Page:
I’ve been discussing with family and a close colleague what we will do if this happens. There will be the amusing spectacle of the Tories tearing themselves apart, but that will be something of a pyrrhic victory. But what of the other consequences?

First, David Cameron may either just resign, or a leadership election may be forced, which might result in Boris Johnson becoming PM. Second, the Brexit result could lead to the SNP demanding another Scottish Independence Referendum, and winning it, thus breaking up the UK. These are terrible consequences, but they could happen.

By facing these worst case scenarios now, I am trying to prepare myself for the worst possible outcome. By doing so, this is my coping strategy for the future. This might avoid what happened after the last General Election, where I was totally unprepared for the result, and the seismic shock waves it produced.

Of course, if the worst happens, those of us who are unhappy with the result will have to regroup. It might just force a realignment of some political parties (not just the Tories), but this is a high price to pay for such a change.

Having said all that, I’m still trying to stay positive!

CAMRA’s Revitalisation Consultation exercise: the view of a long-time member

CAMRA (the Campaign for Real Ale) is currently indulging itself in a navel-gazing exercise that it has called its ‘Revitalisation Consultation’.  You can read all about it here if you’re interested. Meetings are being held all over the country with the aim of consulting members about what they think of the organisation, where it’s at, and what it should be doing.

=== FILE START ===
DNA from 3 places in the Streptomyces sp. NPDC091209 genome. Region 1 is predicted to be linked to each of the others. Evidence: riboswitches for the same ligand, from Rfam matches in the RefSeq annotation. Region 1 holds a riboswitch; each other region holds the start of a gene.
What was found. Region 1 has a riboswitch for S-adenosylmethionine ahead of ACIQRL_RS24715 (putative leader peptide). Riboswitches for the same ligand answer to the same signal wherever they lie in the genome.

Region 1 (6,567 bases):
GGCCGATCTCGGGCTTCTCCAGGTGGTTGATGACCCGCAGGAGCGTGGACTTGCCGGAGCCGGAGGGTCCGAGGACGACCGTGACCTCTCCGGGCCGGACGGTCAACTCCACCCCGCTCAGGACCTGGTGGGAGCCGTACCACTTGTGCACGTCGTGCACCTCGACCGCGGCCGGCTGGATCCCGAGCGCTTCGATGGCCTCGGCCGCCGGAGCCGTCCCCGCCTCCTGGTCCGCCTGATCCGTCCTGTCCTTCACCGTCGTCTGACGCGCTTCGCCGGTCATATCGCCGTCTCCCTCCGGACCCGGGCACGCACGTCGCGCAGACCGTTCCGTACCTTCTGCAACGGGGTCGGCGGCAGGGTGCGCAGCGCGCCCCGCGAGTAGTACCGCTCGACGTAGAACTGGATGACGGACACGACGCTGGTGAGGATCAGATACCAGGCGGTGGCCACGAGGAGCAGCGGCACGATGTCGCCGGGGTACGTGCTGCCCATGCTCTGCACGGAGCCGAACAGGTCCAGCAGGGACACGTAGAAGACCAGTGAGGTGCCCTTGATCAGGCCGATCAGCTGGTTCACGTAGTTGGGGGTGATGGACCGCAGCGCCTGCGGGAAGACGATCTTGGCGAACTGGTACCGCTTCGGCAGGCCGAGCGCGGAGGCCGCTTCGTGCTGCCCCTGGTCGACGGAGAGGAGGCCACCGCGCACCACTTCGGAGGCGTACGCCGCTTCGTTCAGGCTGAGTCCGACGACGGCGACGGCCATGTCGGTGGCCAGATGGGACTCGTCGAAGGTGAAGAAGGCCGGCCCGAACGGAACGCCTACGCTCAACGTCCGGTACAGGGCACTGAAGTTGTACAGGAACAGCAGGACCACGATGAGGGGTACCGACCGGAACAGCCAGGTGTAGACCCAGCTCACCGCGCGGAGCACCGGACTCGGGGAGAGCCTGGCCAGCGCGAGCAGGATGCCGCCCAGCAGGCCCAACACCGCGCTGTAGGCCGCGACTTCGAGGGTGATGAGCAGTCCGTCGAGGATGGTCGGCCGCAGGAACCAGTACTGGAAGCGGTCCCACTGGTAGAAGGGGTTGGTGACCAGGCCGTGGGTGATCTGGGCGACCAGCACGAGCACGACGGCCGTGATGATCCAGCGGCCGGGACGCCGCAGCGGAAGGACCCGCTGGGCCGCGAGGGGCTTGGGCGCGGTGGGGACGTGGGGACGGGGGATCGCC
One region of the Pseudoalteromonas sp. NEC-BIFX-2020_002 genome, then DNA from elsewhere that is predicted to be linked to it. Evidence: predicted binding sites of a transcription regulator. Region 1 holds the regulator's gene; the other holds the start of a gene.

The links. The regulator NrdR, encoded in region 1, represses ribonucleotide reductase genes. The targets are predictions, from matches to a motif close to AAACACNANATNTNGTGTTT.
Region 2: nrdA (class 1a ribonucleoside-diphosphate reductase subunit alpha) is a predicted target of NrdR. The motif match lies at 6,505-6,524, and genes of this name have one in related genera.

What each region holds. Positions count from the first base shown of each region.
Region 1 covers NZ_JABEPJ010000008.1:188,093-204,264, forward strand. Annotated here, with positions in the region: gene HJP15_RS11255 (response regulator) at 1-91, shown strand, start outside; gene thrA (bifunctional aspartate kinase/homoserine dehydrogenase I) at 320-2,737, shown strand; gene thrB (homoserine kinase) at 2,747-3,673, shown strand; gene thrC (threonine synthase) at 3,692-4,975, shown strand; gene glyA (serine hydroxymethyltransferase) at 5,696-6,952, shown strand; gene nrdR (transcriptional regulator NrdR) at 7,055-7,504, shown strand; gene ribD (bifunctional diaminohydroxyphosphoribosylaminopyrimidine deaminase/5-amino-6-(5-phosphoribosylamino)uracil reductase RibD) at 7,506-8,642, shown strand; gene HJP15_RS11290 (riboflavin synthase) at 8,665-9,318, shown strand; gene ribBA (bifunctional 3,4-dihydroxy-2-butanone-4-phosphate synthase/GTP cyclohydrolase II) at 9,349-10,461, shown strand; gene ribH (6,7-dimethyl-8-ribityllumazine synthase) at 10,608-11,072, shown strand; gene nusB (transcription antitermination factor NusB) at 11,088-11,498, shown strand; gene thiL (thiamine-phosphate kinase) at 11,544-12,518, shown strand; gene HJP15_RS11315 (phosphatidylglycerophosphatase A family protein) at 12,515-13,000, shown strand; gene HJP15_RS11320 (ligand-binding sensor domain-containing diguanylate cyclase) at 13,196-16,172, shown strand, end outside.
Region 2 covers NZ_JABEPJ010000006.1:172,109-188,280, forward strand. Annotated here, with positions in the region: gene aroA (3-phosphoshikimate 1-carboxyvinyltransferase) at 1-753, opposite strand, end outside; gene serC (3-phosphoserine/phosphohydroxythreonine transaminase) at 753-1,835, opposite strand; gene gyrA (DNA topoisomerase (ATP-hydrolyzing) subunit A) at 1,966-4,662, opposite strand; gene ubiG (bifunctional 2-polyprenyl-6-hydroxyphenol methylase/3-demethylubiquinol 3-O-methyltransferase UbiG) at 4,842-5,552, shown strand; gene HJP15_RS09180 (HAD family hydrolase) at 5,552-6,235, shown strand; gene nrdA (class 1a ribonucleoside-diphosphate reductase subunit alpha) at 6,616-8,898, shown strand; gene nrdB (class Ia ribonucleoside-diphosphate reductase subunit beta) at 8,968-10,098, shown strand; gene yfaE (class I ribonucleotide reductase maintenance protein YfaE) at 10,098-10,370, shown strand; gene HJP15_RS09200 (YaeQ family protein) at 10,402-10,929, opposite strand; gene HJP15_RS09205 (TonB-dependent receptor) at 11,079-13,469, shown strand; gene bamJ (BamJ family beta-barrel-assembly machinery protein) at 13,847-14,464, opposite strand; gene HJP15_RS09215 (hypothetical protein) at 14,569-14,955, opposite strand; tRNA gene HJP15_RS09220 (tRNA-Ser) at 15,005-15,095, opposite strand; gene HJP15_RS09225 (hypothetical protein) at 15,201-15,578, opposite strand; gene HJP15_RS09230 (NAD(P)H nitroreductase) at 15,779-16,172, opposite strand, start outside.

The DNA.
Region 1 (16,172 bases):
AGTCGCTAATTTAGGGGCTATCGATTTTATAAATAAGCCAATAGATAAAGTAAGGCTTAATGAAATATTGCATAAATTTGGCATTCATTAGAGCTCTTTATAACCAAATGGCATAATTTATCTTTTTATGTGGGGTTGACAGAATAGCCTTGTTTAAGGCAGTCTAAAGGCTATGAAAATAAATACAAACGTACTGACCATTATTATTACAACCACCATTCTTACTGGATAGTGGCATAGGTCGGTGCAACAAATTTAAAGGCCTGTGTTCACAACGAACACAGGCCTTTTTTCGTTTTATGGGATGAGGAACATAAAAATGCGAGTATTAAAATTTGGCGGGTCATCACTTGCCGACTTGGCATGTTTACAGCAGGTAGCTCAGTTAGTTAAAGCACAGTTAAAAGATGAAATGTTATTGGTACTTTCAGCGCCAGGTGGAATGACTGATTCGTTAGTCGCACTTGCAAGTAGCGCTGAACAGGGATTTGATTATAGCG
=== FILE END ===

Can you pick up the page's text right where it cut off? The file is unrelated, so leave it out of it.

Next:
I attended one of these meetings last night, at the White Star pub in Stoke-on-Trent. It’s a Titanic pub, and not one I had been to for nearly 4 years. It had certainly improved a lot since my last visit, and for the record, the Raspberry Wheat was sumptuous.  The meeting itself lasted 2 hours with a beer/comfort break. There was a good discussion, led by Michael Hardman, a founding father of CAMRA, assisted by CAMRA staff. It was a ‘good’ discussion in that lots of points were raised, but there was plenty of nonsense in the mix. The meeting used clickers to record peoples votes, and that worked well. Maybe I should reconsider using them in my teaching?

But, at the end of the day, is this consultation necessary? In my view CAMRA still needs to carry on much as it is. Yes, it should update its communication with members, improve use of social media etc. But as someone who joined in the late 70s (1977 or 1978), my view is that no, the battle for real ale has not been won. Just because it is so widely available in so many pubs doesn’t mean we can be complacent. And what about the ‘craft ale – craft keg’ debate? Well, I posted about that very topic last year; you can read my thoughts here. My conclusions still stand. CAMRA should not accept craft keg – it doesn’t matter how ‘interesting’ it is, or if it is made by a self-styled craft brewer. At the end of the day, keg is keg!